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In 1988 Karchmer and Wigderson established a nice characterization of the circuit depth $d$ (DeMorgan circuits) of a Boolean function $f \colon \{0,1\}^n\rightarrow\{0,1\}$: $d$ is exactly the number of bits that Alice and Bob need to communicate in order to find an index $i$ such that $a_i \neq b_i$, where Alice knows $a \in f^{-1}(0)$ and Bob knows $b \in f^{-1}(1)$.

What is known about upper bounds proved for such games? I've only managed to find the following three results:

1) $2\log n$ upper bound for Parity function (binary search).

2) Chin proved $2.88\log n$ upper bound for $MOD_3$, $3.47\log n$ for $MOD_5$, $4.93\log n$ for $MOD_{11}$ (http://unclaw.com/chin/scholarship/countingfunctions.pdf).

3) Brodal and Husfeldt proved an $O(\log n)$ upper bound for all symmetric functions (http://www.brics.dk/RS/96/1/BRICS-RS-96-1.pdf).

Are these the only known (non-straightforward) protocols?

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    $\begingroup$ I don't understand. Since the communication complexity is an exact characterization of circuit depth, you get a non-trivial upper bound from any non-trivial circuit. Take your favourite problem in NC^1: that gives you a O(\log n) upper bound. $\endgroup$ – slimton Dec 14 '11 at 22:05
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    $\begingroup$ @Alex: I second "slimton". KW games is just another language for the same thing - the depth. But if so, it could be perhaps interesting to translate the following result into this language: if $f$ has an $AC^0$ formula of depth $d$ and $S$ leaves, then $KW(f)\leq d+\log S$. Note: a trivial upper bound is only $O(d\log S)$ if we replace each ``big'' gate by a fanin-2 circuit. Paper [Lozhkin (1981) in Problemy Kibernetiki 38, 269–271] $\endgroup$ – Stasys Dec 15 '11 at 18:00
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    $\begingroup$ @Alex: P.S. If you are interested in upper bounds on KW games, you could try the following ``sinless'' one. We have a bipartite $n\times n$ graph $G$. Alice gets a subset $A$ of left vertices, Bob gets a subset $B$ of right vertices such that $|A|+|B|>\alpha(G)$. The goal is to find an edge between $A$ and $B$. Can this be always done with $O(\log^2 n)$ bits of communication (for every graph $G$)? $\endgroup$ – Stasys Dec 15 '11 at 18:05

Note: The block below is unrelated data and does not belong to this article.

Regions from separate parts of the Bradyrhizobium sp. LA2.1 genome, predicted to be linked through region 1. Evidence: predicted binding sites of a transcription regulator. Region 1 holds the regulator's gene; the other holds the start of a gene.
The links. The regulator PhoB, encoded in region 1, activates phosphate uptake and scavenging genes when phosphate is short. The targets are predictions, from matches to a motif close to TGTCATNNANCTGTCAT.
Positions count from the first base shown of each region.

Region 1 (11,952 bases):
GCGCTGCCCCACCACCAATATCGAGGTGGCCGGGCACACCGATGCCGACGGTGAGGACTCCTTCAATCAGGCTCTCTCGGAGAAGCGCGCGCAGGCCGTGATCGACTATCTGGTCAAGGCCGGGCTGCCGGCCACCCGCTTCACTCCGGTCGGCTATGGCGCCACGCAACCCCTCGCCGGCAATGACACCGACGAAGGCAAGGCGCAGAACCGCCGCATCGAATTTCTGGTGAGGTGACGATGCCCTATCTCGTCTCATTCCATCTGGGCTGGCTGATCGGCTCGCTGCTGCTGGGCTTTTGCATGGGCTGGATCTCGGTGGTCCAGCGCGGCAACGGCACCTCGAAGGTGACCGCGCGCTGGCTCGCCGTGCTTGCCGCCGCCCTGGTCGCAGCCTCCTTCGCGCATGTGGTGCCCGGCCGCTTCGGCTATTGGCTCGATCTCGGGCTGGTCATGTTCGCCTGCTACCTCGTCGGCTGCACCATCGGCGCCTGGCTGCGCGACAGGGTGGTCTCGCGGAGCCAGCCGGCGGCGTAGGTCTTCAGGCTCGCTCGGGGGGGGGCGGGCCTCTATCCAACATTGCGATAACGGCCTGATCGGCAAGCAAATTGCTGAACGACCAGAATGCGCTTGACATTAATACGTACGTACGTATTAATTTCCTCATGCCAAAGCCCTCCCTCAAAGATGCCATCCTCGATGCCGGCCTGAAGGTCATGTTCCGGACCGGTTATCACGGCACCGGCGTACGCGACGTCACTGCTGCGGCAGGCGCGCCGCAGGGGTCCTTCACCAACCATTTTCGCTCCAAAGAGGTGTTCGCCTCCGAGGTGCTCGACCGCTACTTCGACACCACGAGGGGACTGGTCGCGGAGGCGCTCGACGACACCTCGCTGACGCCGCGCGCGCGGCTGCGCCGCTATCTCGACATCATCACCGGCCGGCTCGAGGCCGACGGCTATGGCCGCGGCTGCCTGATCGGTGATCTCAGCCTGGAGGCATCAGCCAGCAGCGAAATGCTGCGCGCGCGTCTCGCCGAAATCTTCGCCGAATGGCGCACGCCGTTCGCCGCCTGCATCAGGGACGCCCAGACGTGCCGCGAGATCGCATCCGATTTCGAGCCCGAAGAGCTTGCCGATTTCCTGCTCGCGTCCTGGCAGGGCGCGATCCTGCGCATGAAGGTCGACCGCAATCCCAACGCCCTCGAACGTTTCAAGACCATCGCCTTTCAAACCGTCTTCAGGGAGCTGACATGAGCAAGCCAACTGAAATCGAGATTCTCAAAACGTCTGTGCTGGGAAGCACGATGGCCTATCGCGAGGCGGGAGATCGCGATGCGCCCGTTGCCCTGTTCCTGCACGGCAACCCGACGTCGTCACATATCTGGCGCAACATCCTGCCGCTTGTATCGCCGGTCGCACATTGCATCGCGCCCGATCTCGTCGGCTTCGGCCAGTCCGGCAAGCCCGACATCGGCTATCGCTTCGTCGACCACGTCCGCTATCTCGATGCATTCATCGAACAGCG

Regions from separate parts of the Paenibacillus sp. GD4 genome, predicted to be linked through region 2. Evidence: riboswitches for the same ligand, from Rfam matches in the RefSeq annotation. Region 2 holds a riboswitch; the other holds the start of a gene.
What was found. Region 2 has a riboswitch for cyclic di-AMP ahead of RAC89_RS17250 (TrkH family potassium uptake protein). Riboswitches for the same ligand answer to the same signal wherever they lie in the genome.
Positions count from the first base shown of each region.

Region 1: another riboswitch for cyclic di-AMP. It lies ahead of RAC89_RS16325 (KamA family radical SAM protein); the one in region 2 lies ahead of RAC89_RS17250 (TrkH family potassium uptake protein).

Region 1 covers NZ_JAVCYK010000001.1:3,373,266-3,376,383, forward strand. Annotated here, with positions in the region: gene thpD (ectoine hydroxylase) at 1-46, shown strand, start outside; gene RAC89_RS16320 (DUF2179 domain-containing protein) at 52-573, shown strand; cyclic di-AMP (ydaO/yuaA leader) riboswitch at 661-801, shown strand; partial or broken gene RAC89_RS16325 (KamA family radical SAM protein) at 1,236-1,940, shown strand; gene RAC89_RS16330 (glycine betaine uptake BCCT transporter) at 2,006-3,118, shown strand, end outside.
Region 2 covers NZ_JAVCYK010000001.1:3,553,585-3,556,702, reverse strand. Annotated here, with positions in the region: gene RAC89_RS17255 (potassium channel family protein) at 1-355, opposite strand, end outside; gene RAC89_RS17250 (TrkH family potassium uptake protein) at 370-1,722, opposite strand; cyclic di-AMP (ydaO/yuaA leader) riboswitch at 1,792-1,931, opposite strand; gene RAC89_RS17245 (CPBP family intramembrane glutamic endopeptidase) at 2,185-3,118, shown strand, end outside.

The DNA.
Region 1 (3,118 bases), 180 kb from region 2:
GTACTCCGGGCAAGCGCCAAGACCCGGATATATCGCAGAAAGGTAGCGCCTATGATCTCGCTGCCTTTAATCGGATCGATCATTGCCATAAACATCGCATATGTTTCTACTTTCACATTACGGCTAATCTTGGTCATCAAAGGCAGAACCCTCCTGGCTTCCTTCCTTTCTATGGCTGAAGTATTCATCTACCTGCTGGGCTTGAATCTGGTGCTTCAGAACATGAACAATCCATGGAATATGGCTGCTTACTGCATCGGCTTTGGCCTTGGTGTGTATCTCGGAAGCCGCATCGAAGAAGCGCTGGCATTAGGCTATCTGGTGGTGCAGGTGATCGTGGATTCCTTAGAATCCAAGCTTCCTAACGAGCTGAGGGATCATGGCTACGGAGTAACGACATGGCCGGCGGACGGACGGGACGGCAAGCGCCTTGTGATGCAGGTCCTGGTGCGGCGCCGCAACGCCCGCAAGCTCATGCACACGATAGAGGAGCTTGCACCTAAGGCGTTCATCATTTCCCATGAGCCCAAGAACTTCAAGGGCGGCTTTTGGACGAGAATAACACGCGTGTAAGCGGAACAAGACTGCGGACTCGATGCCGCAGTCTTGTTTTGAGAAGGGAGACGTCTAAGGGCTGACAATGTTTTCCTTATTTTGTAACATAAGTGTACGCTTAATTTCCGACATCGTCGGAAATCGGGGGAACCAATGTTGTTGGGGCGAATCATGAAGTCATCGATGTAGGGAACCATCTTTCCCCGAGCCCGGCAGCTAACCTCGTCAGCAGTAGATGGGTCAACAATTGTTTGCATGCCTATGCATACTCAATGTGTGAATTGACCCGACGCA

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    $\begingroup$ @Alex: Unfortunately, Проблемы кибернетики can be only found in a library (and I do not have a copy right now). Motivation for the "find an edge" game can be found here as Problem 19.12. A trivial bound is $\geq \log n$ (the edge must be known to both players). How can you get $O(\log n)$ for any graph $G$ containing a perfect matching? (Unless $G$ itself is a $PM$, or almost $PM$.) Note that, in general, $|A|+|B|\ll n$. If your claim held, this would be quite surprising. $\endgroup$ – Stasys Dec 16 '11 at 15:32
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    $\begingroup$ @Alex: I am sorry for being not exact (comments length is restricted). In the case of bipartite graphs, $\alpha(G)$ is understood as the largest number $a+b$ such that there are no edges between some $a$-subset of vertices on the left and some $b$-subset on the right (that is, the bipartite complement of $G$ contains $K_{a,b}$) So, you cannot assume that $\alpha(G)>n$, and hence, that the characteristic vectors must intersect. $\endgroup$ – Stasys Dec 16 '11 at 17:18

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